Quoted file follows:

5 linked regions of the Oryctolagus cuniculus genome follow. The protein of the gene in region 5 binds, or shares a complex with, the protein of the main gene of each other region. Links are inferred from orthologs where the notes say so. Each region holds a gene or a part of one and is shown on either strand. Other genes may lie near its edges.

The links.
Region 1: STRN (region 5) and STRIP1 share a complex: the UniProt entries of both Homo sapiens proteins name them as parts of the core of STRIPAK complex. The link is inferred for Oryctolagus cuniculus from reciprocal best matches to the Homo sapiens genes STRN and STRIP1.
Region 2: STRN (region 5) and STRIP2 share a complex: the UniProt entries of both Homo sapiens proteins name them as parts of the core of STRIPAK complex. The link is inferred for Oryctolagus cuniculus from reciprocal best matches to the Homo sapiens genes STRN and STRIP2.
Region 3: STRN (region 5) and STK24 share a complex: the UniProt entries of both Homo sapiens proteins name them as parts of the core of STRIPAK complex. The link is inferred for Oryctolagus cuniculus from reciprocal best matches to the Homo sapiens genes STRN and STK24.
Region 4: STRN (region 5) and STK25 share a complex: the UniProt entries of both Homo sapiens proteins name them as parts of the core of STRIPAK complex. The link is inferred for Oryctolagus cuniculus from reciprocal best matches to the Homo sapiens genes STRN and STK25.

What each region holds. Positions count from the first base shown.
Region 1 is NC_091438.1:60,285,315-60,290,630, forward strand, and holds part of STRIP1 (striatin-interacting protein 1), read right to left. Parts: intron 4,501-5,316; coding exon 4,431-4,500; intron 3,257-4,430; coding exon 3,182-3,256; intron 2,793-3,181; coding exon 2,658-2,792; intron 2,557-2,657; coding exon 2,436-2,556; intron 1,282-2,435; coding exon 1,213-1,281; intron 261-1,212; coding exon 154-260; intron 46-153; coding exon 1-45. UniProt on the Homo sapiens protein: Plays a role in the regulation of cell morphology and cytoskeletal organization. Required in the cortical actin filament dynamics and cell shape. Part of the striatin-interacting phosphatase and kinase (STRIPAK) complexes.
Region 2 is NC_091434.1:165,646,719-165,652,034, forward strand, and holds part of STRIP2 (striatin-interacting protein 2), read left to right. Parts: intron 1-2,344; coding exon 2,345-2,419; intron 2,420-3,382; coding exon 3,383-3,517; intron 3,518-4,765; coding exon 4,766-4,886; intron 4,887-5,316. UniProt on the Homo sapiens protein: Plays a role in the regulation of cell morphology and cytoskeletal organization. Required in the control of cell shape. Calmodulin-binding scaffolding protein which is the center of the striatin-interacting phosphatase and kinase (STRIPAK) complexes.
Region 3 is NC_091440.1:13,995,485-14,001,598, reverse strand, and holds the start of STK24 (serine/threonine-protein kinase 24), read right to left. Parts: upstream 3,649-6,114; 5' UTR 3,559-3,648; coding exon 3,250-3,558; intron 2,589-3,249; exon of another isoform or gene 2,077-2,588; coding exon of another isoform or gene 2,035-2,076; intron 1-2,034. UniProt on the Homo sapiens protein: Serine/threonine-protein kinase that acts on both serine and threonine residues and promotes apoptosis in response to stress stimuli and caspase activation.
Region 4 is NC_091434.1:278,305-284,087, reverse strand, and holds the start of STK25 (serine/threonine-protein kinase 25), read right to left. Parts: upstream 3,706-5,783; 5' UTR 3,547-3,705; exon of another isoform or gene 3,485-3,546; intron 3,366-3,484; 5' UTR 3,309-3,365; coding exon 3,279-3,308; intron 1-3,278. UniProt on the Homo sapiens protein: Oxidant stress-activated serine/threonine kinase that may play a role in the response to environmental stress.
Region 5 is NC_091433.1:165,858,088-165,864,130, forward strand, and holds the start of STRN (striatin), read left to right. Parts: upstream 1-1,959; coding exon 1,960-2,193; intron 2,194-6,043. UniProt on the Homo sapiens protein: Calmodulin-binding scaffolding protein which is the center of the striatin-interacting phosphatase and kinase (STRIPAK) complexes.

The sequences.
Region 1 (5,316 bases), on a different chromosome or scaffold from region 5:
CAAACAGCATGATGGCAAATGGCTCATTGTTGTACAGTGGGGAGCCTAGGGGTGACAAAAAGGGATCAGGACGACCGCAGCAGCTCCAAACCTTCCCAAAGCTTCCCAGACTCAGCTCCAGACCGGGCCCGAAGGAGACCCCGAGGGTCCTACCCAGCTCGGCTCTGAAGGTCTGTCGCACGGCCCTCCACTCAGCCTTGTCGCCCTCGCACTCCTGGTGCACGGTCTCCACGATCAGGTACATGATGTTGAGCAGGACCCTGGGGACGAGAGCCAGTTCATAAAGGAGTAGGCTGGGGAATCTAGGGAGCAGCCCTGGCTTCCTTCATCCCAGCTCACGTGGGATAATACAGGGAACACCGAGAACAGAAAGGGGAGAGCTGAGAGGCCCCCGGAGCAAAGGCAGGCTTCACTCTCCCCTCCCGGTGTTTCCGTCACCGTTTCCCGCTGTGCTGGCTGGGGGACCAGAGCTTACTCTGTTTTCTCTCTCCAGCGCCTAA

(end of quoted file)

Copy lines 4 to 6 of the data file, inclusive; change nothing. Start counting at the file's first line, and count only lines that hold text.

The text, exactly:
Region 2: STRN (region 5) and STRIP2 share a complex: the UniProt entries of both Homo sapiens proteins name them as parts of the core of STRIPAK complex. The link is inferred for Oryctolagus cuniculus from reciprocal best matches to the Homo sapiens genes STRN and STRIP2.
Region 3: STRN (region 5) and STK24 share a complex: the UniProt entries of both Homo sapiens proteins name them as parts of the core of STRIPAK complex. The link is inferred for Oryctolagus cuniculus from reciprocal best matches to the Homo sapiens genes STRN and STK24.
Region 4: STRN (region 5) and STK25 share a complex: the UniProt entries of both Homo sapiens proteins name them as parts of the core of STRIPAK complex. The link is inferred for Oryctolagus cuniculus from reciprocal best matches to the Homo sapiens genes STRN and STK25.